A greater number of our pre-ministerial students are now finding their way into seminaries which are unapologetically committed to the Word of God. I understand that now the independent Asbury Theological Seminary has more United Methodist students than all but one of our denominationally-owned seminaries. And in each of our own seminaries there are groups of young evangelicals with a deep commitment to the historic Christian faith, who hold great promise for the ministry of the UMC.

But if these things bring us encouragement, there are others which contribute to our daily dilemma. Doctrinal pluralism heads the list. Pluralism is heard by most evangelicals to mean, “It doesn’t matter what you believe ” or, “All theologies are equally valid.” Formalized by the 1972 General Conference, it is invoked more and more. Now it is advocated in the first chapter of a new book of UM beliefs which states, “Pluralism is a major tenet.”

Last year was a most traumatic year. It saw the continuing membership decline, coupled with a fading aggressiveness in evangelism; a prostitutes’ convention held in a California United Methodist Church; and the denomination’s Council on Youth Ministries’ call for the ordination of homosexuals into the ministry. In the first case, the public response of the local episcopal leader offered a weak, I-wouldn’t-have-done-it-that-way kind of statement. And the rest of our leaders were practically silent. In the case of the recommendation of the Council on Youth Ministries, the church’s leaders responded negatively only after months of official silence. And today, some in the Board of Church and Society are working to get the General Conference next year to soften our already moderate position on homosexuality in the church’s statement on Social Principles.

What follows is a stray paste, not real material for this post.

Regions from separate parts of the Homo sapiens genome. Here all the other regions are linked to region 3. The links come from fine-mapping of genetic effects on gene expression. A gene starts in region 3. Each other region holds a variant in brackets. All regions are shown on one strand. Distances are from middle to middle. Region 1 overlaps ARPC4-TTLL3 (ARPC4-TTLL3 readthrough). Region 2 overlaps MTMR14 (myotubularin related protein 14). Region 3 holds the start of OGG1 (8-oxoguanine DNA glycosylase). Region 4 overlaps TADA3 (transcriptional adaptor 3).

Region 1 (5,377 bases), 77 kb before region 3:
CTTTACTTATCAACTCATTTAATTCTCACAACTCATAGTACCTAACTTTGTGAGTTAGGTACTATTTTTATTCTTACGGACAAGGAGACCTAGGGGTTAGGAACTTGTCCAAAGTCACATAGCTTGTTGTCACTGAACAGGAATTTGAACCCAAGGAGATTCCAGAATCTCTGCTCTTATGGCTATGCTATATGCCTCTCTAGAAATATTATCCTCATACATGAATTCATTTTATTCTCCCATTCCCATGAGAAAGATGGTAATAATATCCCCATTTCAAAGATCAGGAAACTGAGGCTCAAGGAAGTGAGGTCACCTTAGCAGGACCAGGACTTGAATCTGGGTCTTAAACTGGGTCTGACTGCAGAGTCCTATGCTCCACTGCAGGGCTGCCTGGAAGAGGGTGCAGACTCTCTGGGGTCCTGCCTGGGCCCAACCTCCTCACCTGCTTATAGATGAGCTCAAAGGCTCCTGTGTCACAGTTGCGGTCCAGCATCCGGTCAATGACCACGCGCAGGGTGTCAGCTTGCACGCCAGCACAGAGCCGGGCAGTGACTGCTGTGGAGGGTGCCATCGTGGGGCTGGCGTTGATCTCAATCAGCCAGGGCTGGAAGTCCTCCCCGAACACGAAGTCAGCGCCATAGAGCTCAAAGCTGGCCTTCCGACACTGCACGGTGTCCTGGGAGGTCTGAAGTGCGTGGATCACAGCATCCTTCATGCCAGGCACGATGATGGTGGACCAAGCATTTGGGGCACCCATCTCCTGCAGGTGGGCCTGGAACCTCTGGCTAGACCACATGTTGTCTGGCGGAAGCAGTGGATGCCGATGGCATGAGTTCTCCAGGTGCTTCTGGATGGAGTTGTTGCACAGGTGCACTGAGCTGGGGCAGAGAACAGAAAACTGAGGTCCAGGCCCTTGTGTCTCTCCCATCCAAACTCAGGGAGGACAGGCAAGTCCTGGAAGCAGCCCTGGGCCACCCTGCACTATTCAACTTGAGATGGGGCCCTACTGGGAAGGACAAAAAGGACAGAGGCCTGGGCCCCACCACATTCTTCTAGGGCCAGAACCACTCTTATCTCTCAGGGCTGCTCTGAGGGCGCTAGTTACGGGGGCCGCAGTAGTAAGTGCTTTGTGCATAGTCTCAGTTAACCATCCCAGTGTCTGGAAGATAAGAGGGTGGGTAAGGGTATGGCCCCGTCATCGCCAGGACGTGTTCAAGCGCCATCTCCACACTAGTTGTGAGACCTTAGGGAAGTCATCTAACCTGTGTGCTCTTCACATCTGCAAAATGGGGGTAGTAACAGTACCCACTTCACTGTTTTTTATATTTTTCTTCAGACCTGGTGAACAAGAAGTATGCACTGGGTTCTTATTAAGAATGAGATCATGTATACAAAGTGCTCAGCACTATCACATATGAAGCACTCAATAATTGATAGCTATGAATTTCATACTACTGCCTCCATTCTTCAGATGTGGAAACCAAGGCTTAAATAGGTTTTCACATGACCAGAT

The Evangelical Missions Council, organized a year-and-a-half ago, following action taken here at Junaluska at the 1973 Convocation, has in good faith tried to effect changes in the policies of the Board of Global Ministries, policies which would reverse our Church’s retreat from an aggressive and evangelistic mission strategy. Finally, after many efforts, it has become obvious that the Board of Global Ministries will not substantially change its present course in the foreseeable future.

And then there is the Church School Curriculum. After years of writing papers, letters, holding meetings with the curriculum-producing agencies, only a little progress has been made. While we are grateful for what has been done, more and more evangelical congregations are finding it necessary to switch to independently published materials in order to maintain the integrity of their local church’s ministry of the Word.

Evangelicals look at these developments and tears fill our eyes. Our hearts ache with a burden to see a church renewed in faithfulness to the Word of God. So we keep on praying and planning for that to happen. Tonight I want to suggest some directions our church must take in order to be faithful to Scriptural Christianity. These keys to the future include a recovery of theological conviction, a rediscovery of the Bible, evangelical ecumenism, renewal among the clergy and in the seminaries, and the strengthening of the evangelical wing of the church.

1. The first imperative for a viable future is to recover a sense of theological conviction. Presently, we are in a state of theological and doctrinal anarchy. Everyone does his own thing theologically. We are fascinated by every theological fad. No norms seem operative, except those of intellectual respectability and institutional expediency.

In contrast, the thing that distinguished Jesus from the teachers of His day was that His words were spoken with authority and confidence. The same authority was characteristic of the apostles and the early church. The truth had been revealed in Christ and their job was to boldly proclaim it. The world today desperately needs the church that will stand up and declare what it believes to be the essential core of Scriptural Christianity.